Send us your prisoners, or you'll hear of it!

he convey'd a more terrible menace in it, than the loudest intemperance of voice could swell to. But let the bold imitator beware, for without the look, and just elocution that waited on it, an attempt of the same nature may fall to nothing.

But the dignity of this character appear'd in Kynaston still more shining, in the private scene between the King, and Prince his son: there you saw majesty, in that sort of grief, which only majesty could feel! there the paternal concern, for the errors of the son, made the monarch more rever'd and dreaded: his reproaches so just, yet so unmix'd with anger (and therefore the more piercing) opening as it were the arms of nature, with a secret wish, that filial duty, and penitence awak'd, might fall into them with grace and honour. In this affecting scene, I thought Kynaston shew'd his most masterly strokes of nature; expressing all the various motions of the heart, with the same force, dignity, and feeling, they are written; adding to the whole, that peculiar and becoming grace, which the best writer cannot inspire into any actor, that is not born with it."

How inimitably is the varied excellence of Monfort depicted in the following speaking picture:

"Monfort, a younger man by twenty years, and at this time in his highest reputation, was an actor of a very different style: of person he was tall, well made, fair, and of an agreeable aspect: his voice clear, full, and melodious: in tragedy he was the most affecting lover within my memory. His addresses had a resistless recommeridation from the very tone of his voice, which gave his words such a softness, that, as Dryden says,

Like flakes of feather'd snow,

They melted as they fell!

All this he particularly verify'd in that scene of Alexander, where the heroe throws himself at the feet of Statira for pardon of his past infidelities. There we saw the great, the tender, the penitent, the despairing-, the transported, and the amiable, in the highest perfection. In comedy, he gave the truest life to what we call the Fine Gentleman; his spirit shone the brighter for being polish'd with decency: in scenes of gaiety, he never broke into the regard, that was due to the presence of equal or superior characters, tho* inferior actors play'd them; he fill'd the stage, not by elbowing, and crossing it before others, or disconcerting their action, but by surpassing them, in true and masterly touches of nature. He never laugh'd at his own jest, unless the point of his raillery upon another requir'd it.—He had a particular talent, in giving life to bons mots and repartees: the wit of the poet seem'd always to come from him extempore, and sharpen'd into more wit, from his brilliant manner of delivering it; he had himself a good share of it, or what is equal to it, so lively a pleasantness of humour, that when either of these fell into his hands upon the stage, he wantoned with them, to the highest delight of his auditors. The agreeable was so natural to him, that even in that dissolute character of the Rover he seem'd to wash off the guilt from vice, and gave it charms and merit. For tho' it may be a reproach to the poet, to draw such characters, not only unpunish'd, but rewarded, the actor may still be allow'd his due praise in his excellent performance. And this is a distinction which, when this comedy was acted at Whitehall, King William's Queen Mary was pleas'd to make in favour of Monfort, notwithstanding her disapprobation of the play.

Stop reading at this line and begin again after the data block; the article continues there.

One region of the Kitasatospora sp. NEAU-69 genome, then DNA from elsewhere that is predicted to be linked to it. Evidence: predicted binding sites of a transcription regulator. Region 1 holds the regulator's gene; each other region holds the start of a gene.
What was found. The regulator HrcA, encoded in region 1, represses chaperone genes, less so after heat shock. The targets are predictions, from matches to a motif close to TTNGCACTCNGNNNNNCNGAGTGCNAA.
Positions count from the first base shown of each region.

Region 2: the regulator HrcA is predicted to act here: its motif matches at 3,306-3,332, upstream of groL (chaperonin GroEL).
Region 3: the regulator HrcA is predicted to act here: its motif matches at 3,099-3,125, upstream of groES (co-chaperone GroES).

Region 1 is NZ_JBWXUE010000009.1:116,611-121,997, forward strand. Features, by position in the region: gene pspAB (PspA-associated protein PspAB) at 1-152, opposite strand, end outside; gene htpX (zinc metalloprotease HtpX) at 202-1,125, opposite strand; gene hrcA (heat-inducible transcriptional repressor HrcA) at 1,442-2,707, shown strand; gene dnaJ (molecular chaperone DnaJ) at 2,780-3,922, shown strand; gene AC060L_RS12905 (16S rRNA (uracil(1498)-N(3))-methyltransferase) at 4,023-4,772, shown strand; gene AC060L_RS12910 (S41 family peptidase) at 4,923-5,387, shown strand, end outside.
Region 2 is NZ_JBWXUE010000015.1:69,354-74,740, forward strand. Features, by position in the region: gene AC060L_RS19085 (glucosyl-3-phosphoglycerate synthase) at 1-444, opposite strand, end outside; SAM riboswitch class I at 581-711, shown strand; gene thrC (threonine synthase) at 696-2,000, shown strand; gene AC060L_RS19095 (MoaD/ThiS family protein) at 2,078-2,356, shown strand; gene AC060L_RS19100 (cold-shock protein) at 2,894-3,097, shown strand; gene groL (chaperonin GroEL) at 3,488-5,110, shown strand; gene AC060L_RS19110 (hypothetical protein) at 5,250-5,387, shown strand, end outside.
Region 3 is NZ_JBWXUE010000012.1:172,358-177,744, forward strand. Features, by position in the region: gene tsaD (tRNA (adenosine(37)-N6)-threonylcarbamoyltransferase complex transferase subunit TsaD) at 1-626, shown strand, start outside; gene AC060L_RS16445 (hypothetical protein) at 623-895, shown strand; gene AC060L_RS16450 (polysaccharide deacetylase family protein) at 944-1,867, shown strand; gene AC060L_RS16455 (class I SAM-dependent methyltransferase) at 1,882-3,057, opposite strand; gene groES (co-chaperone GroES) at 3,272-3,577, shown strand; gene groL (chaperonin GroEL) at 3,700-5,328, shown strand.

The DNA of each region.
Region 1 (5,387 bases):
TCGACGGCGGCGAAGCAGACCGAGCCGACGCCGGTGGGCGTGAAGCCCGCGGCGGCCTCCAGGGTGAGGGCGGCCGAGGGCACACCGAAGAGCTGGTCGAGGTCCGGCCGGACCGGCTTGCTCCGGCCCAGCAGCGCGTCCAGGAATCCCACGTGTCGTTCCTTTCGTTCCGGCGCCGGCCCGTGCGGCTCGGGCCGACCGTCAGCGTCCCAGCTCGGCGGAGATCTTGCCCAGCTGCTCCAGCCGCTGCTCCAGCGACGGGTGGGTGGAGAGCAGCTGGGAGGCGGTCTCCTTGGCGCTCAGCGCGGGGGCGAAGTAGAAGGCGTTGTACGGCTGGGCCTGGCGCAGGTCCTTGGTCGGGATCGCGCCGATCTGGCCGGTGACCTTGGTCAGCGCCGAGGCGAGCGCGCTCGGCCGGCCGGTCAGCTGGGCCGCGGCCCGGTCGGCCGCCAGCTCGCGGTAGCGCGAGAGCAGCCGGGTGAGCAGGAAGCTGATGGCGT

He had besides all this, a variety in his genius, which few capital actors have shewn, or perhaps have thought it any addition to their merit to arrive at; he could entirely change himself; could at once throw off the man of sense, for the brisk, vain, rude, and lively coxcomb, the false, flashy pretender to wit, and the dupe of his own sufficiency: of this he gave a delightful instance in the character of Sparkish in Wycherly's Country Wife. In that of Sir Courtly Nice his excellence was still greater: there his whole man, voice, mien, and gesture, was no longer Monfort, but another person. There, the insipid, soft civility, the elegant and formal mien, the drawling delicacy of voice, the stately flatness of his address, and the empty eminence of his attitudes, were so nicely observ'd and guarded by him, that had he not been an entire master of nature, had he not kept his judgment, as it were, a centinel upon himself, not to admit the least likeness of what he us'd to be, to enter into any part of his performance, he could not possibly have so completely finish'd it."

Our author is even more felicitous in his description of the performers in low comedy and high farce. The following critique brings Nokes—the Liston of his age—so vividly before us, that we seem almost as well acquainted with him, as with his delicious successor.

"Nokes was an actor of a quite different genius from any I have ever read, heard of, or seen, since or before his time; and yet his general excellence may be comprehended in one article, viz. a plain and